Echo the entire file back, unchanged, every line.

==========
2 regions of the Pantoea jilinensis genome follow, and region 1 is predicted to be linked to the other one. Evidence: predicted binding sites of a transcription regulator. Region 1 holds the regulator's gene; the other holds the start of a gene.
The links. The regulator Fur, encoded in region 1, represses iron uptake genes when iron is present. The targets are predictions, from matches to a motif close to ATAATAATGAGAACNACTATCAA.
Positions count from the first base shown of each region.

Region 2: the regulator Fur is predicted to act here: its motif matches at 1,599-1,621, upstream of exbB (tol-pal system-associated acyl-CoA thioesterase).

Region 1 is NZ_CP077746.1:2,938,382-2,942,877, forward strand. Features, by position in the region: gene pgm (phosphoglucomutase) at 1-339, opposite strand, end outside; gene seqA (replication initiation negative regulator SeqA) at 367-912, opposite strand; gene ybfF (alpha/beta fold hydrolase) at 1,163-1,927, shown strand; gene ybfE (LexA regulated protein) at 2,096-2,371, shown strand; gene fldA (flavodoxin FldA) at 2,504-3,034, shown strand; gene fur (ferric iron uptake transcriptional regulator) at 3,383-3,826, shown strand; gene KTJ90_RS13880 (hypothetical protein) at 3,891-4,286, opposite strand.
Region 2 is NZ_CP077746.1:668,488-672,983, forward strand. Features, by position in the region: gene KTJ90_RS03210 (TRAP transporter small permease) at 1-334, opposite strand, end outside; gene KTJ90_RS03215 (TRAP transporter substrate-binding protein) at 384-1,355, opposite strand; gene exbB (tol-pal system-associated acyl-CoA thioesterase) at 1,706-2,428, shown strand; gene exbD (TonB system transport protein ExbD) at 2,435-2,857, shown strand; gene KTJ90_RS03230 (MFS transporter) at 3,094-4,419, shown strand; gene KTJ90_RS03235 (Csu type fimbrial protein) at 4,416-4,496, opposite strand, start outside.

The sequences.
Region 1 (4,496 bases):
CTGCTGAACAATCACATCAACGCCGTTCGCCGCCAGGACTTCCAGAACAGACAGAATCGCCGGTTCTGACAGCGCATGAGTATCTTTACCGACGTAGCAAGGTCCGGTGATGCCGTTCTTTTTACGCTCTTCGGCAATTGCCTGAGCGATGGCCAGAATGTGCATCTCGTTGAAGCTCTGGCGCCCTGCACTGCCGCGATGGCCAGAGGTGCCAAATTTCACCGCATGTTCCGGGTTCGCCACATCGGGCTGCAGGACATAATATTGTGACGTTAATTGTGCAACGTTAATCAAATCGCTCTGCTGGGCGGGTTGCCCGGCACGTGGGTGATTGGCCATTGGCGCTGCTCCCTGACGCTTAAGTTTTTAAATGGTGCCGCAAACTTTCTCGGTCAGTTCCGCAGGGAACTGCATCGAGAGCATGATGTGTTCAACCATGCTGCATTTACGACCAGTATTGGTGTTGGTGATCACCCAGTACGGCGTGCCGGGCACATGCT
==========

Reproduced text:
2 regions of the Pantoea jilinensis genome follow, and region 1 is predicted to be linked to the other one. Evidence: predicted binding sites of a transcription regulator. Region 1 holds the regulator's gene; the other holds the start of a gene.
The links. The regulator Fur, encoded in region 1, represses iron uptake genes when iron is present. The targets are predictions, from matches to a motif close to ATAATAATGAGAACNACTATCAA.
Positions count from the first base shown of each region.

Region 2: the regulator Fur is predicted to act here: its motif matches at 1,599-1,621, upstream of exbB (tol-pal system-associated acyl-CoA thioesterase).

Region 1 is NZ_CP077746.1:2,938,382-2,942,877, forward strand. Features, by position in the region: gene pgm (phosphoglucomutase) at 1-339, opposite strand, end outside; gene seqA (replication initiation negative regulator SeqA) at 367-912, opposite strand; gene ybfF (alpha/beta fold hydrolase) at 1,163-1,927, shown strand; gene ybfE (LexA regulated protein) at 2,096-2,371, shown strand; gene fldA (flavodoxin FldA) at 2,504-3,034, shown strand; gene fur (ferric iron uptake transcriptional regulator) at 3,383-3,826, shown strand; gene KTJ90_RS13880 (hypothetical protein) at 3,891-4,286, opposite strand.
Region 2 is NZ_CP077746.1:668,488-672,983, forward strand. Features, by position in the region: gene KTJ90_RS03210 (TRAP transporter small permease) at 1-334, opposite strand, end outside; gene KTJ90_RS03215 (TRAP transporter substrate-binding protein) at 384-1,355, opposite strand; gene exbB (tol-pal system-associated acyl-CoA thioesterase) at 1,706-2,428, shown strand; gene exbD (TonB system transport protein ExbD) at 2,435-2,857, shown strand; gene KTJ90_RS03230 (MFS transporter) at 3,094-4,419, shown strand; gene KTJ90_RS03235 (Csu type fimbrial protein) at 4,416-4,496, opposite strand, start outside.

The sequences.
Region 1 (4,496 bases):
CTGCTGAACAATCACATCAACGCCGTTCGCCGCCAGGACTTCCAGAACAGACAGAATCGCCGGTTCTGACAGCGCATGAGTATCTTTACCGACGTAGCAAGGTCCGGTGATGCCGTTCTTTTTACGCTCTTCGGCAATTGCCTGAGCGATGGCCAGAATGTGCATCTCGTTGAAGCTCTGGCGCCCTGCACTGCCGCGATGGCCAGAGGTGCCAAATTTCACCGCATGTTCCGGGTTCGCCACATCGGGCTGCAGGACATAATATTGTGACGTTAATTGTGCAACGTTAATCAAATCGCTCTGCTGGGCGGGTTGCCCGGCACGTGGGTGATTGGCCATTGGCGCTGCTCCCTGACGCTTAAGTTTTTAAATGGTGCCGCAAACTTTCTCGGTCAGTTCCGCAGGGAACTGCATCGAGAGCATGATGTGTTCAACCATGCTGCATTTACGACCAGTATTGGTGTTGGTGATCACCCAGTACGGCGTGCCGGGCACATGCT